In the early 1930s John Robson reported that there was great distress in the Lancashire district. To begin with efforts were concentrated in Barrow-in-Furness, Darwen, Accrington and Warrington. A chap called John Broughton, the County Land Agent based in Preston, was appointed organiser. Miss Marguerite Yeo was appointed full time assistant. I imagine her as a young woman as her father, Mr A W Yeo, made a £50 contribution to funds while his daughter was working for the scheme, but she could have been older. At this time they were expecting Lancashire to show big increases in the number of societies and men joining the scheme.
The numbers did increase there from 34 societies in 1931 to 102 in 1934, but all was not well with the organisation in Lancashire. Other areas were well organised. They had the same administrator for years and were given a greater degree of independence. Not so Lancashire, which was highlighted as needing special attention. First of all they were concerned about the excessive administration costs and, in 1933 decided to keep a careful watch on them. There seems to have been a difference of opinion about Miss Yeo. In 1934 Joan Mary Fry visited and spoke highly of Miss Yeo`s work. In 1935 John Robson visited Warrington, St Helens and Wigan and was impressed by the progress being made. On the other hand, in the same year the position in Lancashire was described as unsatisfactory. Miss Yeo was written too, giving the committee`s views and seeking hers on certain points.
In 1935 John Broughton resigned as Organiser and W H Lovedee appointed. It was made clear to Miss Yeo that the committee would not be able to continue her services in Lancashire, that they may be able to make use of her services elsewhere but could not pledge itself to do so. Miss Yeo and her father were obviously not happy about this and there was correspondence and conferences between them and the office. As a result she continued to work in Lancashire.
There must have been some difficulties in the relationship between Mr Lovedee and Miss Yeo, regarding who was in charge. In 1936 there was a conference held in Liverpool at which it was made clear that there was no question of a superior officer. The respective duties of each was set out. Mr Lovedee was to be based at the Liverpool Friends Meeting House and he was to administer the seed scheme. He would keep a register of all the societies in the area, correspond with secretaries, requisition and distribute supplies. Miss Yeo was to be based in Preston. She was to be the propagandist in charge of visiting allotments, administering huts and fencing and responsible for the exhibit at the Southport Show. Mr Yeo increased his donation of £50 per year to cover the cost of a car, presumably for Miss Yeo to use for travelling to the different allotment sites. Miss Yeo was to attend the Liverpool office at least once a week to deal with correspondence and they were to keep each other informed of their activities. (Note to self – I wonder if there are any records in these local meeting houses.)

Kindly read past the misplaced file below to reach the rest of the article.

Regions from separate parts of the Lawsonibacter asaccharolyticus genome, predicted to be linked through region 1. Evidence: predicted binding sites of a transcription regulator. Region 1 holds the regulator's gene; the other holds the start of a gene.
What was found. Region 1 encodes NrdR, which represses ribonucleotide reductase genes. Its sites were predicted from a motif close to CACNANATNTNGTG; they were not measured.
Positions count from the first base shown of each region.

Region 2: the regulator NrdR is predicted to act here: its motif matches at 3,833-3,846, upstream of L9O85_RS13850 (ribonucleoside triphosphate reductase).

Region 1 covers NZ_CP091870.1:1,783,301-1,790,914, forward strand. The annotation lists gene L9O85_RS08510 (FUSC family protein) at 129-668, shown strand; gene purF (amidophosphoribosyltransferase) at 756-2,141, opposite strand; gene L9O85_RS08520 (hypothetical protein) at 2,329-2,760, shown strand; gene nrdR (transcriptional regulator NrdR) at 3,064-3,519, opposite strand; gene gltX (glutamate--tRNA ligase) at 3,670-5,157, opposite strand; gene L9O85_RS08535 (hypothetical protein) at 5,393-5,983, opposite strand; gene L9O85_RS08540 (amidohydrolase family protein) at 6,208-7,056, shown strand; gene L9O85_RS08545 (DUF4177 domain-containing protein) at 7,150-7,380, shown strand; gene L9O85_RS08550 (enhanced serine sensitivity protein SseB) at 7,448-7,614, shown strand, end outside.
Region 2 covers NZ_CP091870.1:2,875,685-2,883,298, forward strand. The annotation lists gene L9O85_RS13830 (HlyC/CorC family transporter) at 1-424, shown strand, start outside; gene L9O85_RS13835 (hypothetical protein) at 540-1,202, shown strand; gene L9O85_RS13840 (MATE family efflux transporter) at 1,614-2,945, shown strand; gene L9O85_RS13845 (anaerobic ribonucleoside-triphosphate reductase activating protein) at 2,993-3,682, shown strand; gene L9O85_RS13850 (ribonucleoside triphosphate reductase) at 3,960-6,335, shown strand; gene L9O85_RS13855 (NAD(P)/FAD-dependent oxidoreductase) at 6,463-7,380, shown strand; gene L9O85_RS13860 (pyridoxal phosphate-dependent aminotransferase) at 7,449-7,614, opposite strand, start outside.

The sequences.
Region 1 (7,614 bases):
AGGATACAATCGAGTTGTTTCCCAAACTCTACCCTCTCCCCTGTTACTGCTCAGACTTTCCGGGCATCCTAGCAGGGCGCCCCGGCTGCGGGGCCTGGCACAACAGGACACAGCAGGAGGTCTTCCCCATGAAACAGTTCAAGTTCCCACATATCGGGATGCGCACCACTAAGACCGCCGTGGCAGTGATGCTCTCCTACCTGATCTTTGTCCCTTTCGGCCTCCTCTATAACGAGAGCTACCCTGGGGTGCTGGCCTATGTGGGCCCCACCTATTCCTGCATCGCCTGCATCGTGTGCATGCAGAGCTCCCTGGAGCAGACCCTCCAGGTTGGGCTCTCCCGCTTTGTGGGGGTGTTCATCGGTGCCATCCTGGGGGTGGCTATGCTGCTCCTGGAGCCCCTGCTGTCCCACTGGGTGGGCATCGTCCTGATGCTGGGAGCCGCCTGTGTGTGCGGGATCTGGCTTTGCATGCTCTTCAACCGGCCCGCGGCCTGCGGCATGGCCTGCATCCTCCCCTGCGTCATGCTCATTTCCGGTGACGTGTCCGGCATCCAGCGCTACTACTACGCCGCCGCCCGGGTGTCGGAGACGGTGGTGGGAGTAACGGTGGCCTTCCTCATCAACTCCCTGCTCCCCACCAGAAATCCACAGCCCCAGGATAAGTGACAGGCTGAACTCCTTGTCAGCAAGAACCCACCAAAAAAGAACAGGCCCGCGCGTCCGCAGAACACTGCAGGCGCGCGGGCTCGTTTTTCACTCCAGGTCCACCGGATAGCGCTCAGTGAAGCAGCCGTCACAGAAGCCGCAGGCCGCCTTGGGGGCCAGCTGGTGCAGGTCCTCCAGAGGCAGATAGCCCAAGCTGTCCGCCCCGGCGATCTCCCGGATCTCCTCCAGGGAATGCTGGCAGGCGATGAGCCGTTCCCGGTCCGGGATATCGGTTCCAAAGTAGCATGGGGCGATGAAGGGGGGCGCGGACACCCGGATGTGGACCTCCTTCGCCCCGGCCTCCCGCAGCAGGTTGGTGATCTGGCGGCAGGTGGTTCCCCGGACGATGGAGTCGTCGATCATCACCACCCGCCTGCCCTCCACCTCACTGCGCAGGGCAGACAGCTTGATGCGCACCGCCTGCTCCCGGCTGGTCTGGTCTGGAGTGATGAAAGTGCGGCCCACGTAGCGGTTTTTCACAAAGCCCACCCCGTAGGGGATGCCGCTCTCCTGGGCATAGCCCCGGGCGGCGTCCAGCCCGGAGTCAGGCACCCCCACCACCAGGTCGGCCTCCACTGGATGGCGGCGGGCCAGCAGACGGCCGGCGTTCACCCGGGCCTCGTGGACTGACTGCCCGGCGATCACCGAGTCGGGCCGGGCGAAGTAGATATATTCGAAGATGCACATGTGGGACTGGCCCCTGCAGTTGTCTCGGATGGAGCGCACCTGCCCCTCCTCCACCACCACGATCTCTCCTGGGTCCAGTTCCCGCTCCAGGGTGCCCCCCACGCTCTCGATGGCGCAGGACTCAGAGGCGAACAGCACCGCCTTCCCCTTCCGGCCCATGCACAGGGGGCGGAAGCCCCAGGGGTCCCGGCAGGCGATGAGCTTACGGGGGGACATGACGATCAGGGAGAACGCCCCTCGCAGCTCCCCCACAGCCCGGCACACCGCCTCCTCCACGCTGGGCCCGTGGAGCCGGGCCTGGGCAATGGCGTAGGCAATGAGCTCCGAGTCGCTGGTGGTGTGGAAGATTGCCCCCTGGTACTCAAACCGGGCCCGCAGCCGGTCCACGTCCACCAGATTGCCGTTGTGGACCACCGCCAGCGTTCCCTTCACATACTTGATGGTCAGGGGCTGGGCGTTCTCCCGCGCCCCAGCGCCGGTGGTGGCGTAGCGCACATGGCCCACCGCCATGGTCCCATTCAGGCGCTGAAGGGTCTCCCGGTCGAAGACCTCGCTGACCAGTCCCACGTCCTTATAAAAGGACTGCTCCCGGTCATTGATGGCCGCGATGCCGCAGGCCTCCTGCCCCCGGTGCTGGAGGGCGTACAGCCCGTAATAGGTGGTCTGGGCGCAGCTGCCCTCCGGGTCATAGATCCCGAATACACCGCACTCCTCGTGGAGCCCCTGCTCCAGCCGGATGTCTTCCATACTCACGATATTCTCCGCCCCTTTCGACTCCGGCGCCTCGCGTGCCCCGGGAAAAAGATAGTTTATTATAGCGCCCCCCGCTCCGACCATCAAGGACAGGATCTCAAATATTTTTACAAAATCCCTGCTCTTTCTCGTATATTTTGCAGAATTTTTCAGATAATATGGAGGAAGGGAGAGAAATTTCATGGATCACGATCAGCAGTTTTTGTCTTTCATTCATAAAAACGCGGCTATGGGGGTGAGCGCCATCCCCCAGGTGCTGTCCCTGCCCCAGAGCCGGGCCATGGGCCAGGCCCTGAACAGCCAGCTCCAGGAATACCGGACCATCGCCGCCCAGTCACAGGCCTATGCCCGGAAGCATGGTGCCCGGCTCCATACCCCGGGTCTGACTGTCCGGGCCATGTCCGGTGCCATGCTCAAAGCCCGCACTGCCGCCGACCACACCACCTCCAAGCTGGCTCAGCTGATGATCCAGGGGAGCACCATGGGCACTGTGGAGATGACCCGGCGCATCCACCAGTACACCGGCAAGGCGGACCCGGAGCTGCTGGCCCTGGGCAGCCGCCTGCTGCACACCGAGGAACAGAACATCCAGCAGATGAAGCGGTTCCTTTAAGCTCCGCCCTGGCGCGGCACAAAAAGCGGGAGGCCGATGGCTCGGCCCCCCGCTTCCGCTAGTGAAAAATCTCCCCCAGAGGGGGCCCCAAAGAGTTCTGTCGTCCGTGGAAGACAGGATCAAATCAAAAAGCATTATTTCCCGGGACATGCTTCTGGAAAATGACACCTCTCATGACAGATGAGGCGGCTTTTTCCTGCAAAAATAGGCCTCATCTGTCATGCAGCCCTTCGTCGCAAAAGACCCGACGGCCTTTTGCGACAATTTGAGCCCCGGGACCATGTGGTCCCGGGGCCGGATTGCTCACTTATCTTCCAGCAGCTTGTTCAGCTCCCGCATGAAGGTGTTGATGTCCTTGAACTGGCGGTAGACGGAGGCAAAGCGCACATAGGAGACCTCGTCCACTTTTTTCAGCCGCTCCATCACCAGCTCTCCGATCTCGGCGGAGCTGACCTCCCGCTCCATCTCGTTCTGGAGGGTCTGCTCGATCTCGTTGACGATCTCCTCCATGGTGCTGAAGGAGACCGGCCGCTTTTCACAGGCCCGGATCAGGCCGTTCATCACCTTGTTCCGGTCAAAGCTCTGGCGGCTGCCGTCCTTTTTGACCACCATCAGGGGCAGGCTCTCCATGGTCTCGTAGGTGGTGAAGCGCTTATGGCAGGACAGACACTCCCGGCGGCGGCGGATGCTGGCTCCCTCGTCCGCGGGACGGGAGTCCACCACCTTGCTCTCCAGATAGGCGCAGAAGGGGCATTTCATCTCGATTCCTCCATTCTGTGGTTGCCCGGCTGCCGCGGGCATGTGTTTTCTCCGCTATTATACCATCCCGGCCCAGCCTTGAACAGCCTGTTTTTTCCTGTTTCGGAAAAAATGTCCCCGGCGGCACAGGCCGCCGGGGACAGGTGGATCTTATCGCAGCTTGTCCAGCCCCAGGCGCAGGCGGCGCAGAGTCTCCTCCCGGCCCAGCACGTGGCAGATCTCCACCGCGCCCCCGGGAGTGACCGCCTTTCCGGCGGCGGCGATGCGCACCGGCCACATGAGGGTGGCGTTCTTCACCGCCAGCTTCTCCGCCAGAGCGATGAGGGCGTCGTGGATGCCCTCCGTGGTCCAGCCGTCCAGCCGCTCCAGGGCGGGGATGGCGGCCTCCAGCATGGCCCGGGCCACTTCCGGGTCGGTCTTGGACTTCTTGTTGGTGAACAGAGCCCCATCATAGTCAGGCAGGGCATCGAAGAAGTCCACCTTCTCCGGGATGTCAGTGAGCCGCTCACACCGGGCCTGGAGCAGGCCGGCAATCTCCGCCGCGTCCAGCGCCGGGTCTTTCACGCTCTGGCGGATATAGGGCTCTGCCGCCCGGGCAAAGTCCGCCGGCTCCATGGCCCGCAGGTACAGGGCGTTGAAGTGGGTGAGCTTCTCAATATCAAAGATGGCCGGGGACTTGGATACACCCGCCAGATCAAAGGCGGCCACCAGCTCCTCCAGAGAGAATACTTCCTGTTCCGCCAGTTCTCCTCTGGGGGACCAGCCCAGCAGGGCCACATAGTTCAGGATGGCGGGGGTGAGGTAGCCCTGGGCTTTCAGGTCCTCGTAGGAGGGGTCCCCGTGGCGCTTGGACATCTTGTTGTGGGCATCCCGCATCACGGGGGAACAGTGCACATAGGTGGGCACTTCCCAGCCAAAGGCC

In 1936, the year Orwell visited Wigan, the committee was appalled at the large number of unemployed in Lancashire. Lancashire figures were down by 4 societies to 98 and the committee noted that they had not yet attained the most effective system of contacts in that county. They hoped W H Lovedee would put forward definite proposals to develop and extend the work and he was to concentrate on the Wigan Coalfield. They could not have been satisfied with his proposals as he was instructed by the Central Committee to take stronger action and John Robson was asked to see if Council Officials could help in organising the scheme. Help was promised but does not seem to have come to much. Miss Yeo moved to London to work in the Central Office, but before she went she staged an exhibit at the Southport show and John Robson and others testified as to how fine it was. Fred Dodson and John Robson went to see Mr Lovedee to say quite emphatically that the committee could not guarantee keeping him as Organiser for any lengthy period – suggesting they weren`t happy with Mr Lovedee either.
In 1937 a new chap called J C Johnson from Cumbria came to help out. He and John Robson both stayed some weeks in Wigan trying to promote the scheme (Note to self – I wonder if there are any records of these visits in the Wigan Archives or the Wigan Friends Meeting House). Later that year Mr Lovedee was told his services were no longer required and given 3 months notice. Mr Johnson concentrated on the Wigan district, but doesn`t seem to have much success in recruiting more societies or men to the scheme. He was given 3 months notice in July 1938. The committee seems to have been pretty ruthless in hiring and firing people.
In 1938, Lancashire was down 6 societies to 92 and without an organiser. Members of the committee made several visits to the area, met with key people – Park Superintendents, Horticultural Instructors, members of allotment societies. They organised a conference to determine how to continue the organisation in the future, but the results were disappointing.
Then in 1939 the second world war started which solved the unemployment problem in Wigan.